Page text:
Pain is usually a sign that there is something amiss in your body. It generally occurs in the area where the problem is, but sometimes the pain can be found away from the source. The pelvis is the lowest part of your abdomen (tummy), and contains various organs including the bowel, bladder, uterus (womb), fallopian tubes and ovaries.
What causes pelvic pain?
In explaining the cause for the pain, the first thing to consider is whether the woman is pregnant. Although pelvic discomfort is common in pregnancy, pain with or without bleeding in early pregnancy may be a sign of a miscarriage or an ectopic pregnancy, which requires further assessment.
Women undergoing assisted reproductive techniques are also at risk of ovarian hyperstimulation syndrome. The condition may present with pelvic pain, distended abdomen and breathlessness.
In non-pregnant women, ovulation and ruptured ovarian cysts are common causes of pain. This pain usually lasts a few hours but can be severe. A more worrisome cause of pain is ovarian torsion, usually associated with the presence of an ovarian mass such as dermoid cyst. This happens when the ovary twists on its vascular stalk cutting off its blood supply. The swelling and necrosis lead to sudden and severe pain on one side. Urgent assessment is prudent to allow prompt action to save the ovary.
Dysmenorrhoea or painful menses, is typically cyclically occurring during the menses and resolving thereafter. Endometriosis is a cause of dysmenorrhoea. Pelvic pain occurring before and relief with the menses tend to suggest premenstrual syndrome. In women with fibroids, pelvic pain may result from degeneration of the fibroid when it outgrows its blood supply.
Pelvic inflammatory disease (PID) can also cause pain with associated vaginal discharge and abnormal bleeding. Infection, endometriosis and previous pelvic surgery can lead to adhesion formation, which may cause chronic pelvic pain.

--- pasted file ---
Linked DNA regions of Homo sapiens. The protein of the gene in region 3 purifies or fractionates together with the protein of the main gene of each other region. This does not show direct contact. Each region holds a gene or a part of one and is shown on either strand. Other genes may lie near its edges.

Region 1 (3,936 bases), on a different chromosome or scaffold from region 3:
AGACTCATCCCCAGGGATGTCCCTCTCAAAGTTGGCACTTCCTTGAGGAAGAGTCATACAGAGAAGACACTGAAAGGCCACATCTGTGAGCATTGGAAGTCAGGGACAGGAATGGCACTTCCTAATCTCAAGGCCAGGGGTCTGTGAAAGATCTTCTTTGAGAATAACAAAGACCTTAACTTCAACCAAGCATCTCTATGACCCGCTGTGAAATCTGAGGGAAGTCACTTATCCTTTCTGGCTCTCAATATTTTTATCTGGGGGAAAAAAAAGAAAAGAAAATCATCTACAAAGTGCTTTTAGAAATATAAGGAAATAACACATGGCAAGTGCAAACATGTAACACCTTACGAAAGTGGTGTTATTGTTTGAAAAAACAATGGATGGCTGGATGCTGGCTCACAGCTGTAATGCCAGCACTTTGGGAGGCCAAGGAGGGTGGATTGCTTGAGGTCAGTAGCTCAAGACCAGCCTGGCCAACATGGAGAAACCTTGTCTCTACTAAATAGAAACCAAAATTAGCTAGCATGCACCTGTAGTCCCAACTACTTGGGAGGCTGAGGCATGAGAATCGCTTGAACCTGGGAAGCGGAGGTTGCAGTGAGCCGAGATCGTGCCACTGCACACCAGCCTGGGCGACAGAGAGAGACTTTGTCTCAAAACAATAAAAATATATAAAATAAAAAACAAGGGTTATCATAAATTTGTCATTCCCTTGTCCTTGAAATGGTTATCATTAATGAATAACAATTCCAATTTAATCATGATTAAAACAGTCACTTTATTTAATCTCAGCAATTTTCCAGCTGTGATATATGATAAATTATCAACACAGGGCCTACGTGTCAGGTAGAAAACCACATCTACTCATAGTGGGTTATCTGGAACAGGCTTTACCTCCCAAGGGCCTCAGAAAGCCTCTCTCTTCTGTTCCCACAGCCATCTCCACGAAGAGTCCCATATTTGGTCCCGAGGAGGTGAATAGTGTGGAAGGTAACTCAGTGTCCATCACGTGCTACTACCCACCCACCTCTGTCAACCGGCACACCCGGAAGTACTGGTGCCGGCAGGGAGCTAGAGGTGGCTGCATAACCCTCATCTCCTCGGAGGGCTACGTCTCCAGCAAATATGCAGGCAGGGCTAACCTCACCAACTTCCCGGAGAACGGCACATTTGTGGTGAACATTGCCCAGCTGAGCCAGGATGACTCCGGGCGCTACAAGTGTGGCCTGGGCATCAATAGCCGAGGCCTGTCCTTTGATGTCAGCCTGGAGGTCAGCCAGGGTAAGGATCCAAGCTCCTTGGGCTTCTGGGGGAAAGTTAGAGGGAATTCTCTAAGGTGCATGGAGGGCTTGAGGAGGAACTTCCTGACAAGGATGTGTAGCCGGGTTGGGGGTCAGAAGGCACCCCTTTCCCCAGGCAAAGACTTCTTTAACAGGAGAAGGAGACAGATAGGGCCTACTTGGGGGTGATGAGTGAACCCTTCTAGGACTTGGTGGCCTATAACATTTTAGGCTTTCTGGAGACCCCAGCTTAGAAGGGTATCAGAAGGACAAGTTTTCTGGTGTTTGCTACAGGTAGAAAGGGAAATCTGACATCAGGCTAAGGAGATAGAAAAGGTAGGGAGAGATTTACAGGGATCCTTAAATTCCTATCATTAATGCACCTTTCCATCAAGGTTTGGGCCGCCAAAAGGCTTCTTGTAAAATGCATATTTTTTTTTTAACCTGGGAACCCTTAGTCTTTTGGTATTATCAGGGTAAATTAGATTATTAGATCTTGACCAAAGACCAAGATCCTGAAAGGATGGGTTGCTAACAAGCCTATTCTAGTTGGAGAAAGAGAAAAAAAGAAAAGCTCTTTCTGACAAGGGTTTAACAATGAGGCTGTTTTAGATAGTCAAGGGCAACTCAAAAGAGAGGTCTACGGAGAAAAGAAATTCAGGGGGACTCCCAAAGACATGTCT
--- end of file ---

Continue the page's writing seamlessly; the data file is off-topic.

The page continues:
Besides the above conditions, there are other non-gynaecological causes that would be considered. These include urinary tract infection, constipation, hernia, appendicitis, irritable bowel syndrome and musculoskeletal pains. Cancer can also cause pain typically if it has spread beyond its origin.
How is it diagnosed?
Diagnosis may sometimes be apparent on questioning and clinical examination. However, some tests are performed to explain the diagnosis including urine pregnancy test to exclude pregnancy; urine dipstick and/or microscopy and culture to exclude urinary tract infection; vaginal swabs to determine if there is any infective cause; and pelvic ultrasound scan to look for causes such as ovarian cyst, fibroid, adenomyosis, pyosalphinx. In pregnancy, the scan will also localise the pregnancy and establish its viability. Where the diagnosis is not apparent, a laparoscopy may be required to establish the cause. CT scan or MRI scan of the abdomen and pelvis may be requested. Gastroscopy and colonoscopy may also be requested to exclude bowel causes.
What are the treatment options?
Management depends on the cause and severity of the pain. Analgesia may be used to ease the pain while awaiting the diagnosis and treatment. For menstrual-related pain, contraceptive medication can be used to manage the pain if appropriate. For structural problems such as ovarian cyst, torsion or fibroid, surgery can be employed to resolve the pain. Antibiotics therapy is appropriate in PID, while painful miscarriages and ectopic pregnancy require surgery.
When do I need to visit a doctor?
Assessment by a doctor is helpful particularly if you are pregnant or do not know the cause of the pain. If the pain is not resolved with simple analgesia or it if is long standing, having a doctor to evaluate the cause is sensible.